Weatherization Assistance Program

The Weatherization Assistance Program (WAP) enables low-income individuals and families to permanently reduce their energy bills by making their homes more energy efficient.  Funds are used to improve the energy performance of dwellings using the most advanced technologies and testing protocols available in the housing industry. 

View the program website

During the past 34 years, the WAP has provided weatherization services to more than 6.8 million low-income households.  After weatherization, the typical low-income home saves an average of 35% on energy consumption. This is significant, as low-income homes spend on average 14.4% of their income on energy costs compared to 3.3% for other households.  For those struggling to pay their bills and in danger of becoming homeless, these extra savings can be spent to help them remain in their homes.  Also, by allowing for the weatherization of homeless supportive housing, homeless support agencies can benefit by lowering their energy costs and more efficiently allocate resources.

To support the WAP, DOE will also work to include homeless assistance as part of their referral network through Weatherization Plus Health: A National Effort for Local Healthy Homes Collaboration. Weatherization Plus Health is a project to enable better coordination of resources to benefit low-income households with health and safety problems through the involvement of the Weatherization Assistance Program. This project has the potential to develop collaborations where homeless support agencies could refer those at risk of becoming homeless to the WAP to reduce energy bills and help them afford to stay in their home. Weatherization workers could in turn provide referral information on homelessness prevention programs to those at risk of losing their home.  The network could also spark valuable interaction between the WAP and other support agencies to usher homeless supportive housing stock into the weatherization queue.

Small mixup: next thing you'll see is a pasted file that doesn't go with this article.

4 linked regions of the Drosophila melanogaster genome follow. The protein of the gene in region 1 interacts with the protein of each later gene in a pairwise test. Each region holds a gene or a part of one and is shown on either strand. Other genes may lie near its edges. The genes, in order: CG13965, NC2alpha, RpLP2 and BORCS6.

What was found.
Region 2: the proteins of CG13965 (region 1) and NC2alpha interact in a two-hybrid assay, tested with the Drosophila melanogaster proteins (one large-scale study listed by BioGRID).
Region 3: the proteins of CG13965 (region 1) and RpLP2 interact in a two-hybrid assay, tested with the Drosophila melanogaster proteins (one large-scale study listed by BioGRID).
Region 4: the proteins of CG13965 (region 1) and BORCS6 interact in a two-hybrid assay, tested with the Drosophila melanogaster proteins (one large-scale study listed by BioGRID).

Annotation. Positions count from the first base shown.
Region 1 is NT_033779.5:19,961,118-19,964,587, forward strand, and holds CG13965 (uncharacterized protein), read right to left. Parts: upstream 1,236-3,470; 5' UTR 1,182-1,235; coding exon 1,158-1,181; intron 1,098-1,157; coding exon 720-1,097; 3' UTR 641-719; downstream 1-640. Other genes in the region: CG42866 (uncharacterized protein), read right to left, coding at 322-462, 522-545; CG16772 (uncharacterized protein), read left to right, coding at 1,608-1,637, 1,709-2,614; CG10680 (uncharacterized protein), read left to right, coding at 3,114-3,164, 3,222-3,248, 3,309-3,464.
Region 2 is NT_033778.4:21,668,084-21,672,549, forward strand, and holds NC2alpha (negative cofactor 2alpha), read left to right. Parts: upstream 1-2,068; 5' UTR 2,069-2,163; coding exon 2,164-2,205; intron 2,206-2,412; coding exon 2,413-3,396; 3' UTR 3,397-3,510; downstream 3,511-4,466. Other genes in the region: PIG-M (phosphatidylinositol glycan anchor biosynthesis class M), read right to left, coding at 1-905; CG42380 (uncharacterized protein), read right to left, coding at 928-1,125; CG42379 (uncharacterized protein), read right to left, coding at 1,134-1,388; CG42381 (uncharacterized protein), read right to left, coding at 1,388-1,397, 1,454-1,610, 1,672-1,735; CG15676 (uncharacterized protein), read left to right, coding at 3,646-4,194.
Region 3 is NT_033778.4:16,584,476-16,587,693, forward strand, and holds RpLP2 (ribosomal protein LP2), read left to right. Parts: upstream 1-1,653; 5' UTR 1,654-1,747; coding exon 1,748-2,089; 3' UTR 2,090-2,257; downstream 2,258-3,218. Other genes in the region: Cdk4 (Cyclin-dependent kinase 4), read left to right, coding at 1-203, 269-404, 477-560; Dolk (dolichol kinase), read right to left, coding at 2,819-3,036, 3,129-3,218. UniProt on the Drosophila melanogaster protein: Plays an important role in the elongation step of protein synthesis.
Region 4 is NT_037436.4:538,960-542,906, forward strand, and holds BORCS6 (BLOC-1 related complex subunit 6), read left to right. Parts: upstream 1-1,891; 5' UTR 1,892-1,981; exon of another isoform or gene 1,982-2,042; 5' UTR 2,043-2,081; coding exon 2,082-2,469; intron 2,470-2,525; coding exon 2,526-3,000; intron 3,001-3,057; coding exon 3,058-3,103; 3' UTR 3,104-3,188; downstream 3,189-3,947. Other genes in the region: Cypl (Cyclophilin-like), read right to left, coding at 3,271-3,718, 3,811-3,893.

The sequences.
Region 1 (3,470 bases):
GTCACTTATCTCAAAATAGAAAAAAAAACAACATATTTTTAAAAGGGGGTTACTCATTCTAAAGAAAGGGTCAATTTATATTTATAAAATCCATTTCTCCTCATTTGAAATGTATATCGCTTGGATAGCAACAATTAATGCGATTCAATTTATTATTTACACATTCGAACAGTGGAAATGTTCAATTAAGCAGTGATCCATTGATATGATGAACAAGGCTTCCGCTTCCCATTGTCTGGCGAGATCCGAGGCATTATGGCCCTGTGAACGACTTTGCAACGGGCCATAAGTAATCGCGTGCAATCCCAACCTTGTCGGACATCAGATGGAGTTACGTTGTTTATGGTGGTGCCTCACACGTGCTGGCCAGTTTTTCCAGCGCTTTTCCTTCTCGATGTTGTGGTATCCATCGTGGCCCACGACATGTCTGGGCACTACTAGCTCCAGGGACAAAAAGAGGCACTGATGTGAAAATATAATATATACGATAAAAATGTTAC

In addition, the DOE funds 34 Weatherization Training Centers, which train the WAP workforce; nine of which are making extra efforts to employ veterans, at-risk youth, and the unemployed.  DOE provided $29 million in American Reinvestment and Recovery Act (ARRA) grants to establish 26 new and expand the capacity of eight existing training centers in 27 states.  The use of ARRA funds opened the door for new training centers that reach outside the WAP network with the potential to create new jobs in this growing industry.

Eligible Beneficiaries: 

Low-income individuals and families along with shelter systems, including homeless supportive housing, are authorized to receive these services.

Funding Mechanism: 

The DOE provides funding to states, the District of Columbia, territories, and Indian tribal governments, which manage the day-to-day details of the WAP.  These governments, in turn, fund a network of local community action agencies, nonprofit organizations, and local governments that provide these weatherization services.  The DOE also funds mechanisms that support the WAP such as Weatherization Plus Health: A National Effort for Local Healthy Homes Collaboration and its weatherization training centers.
 

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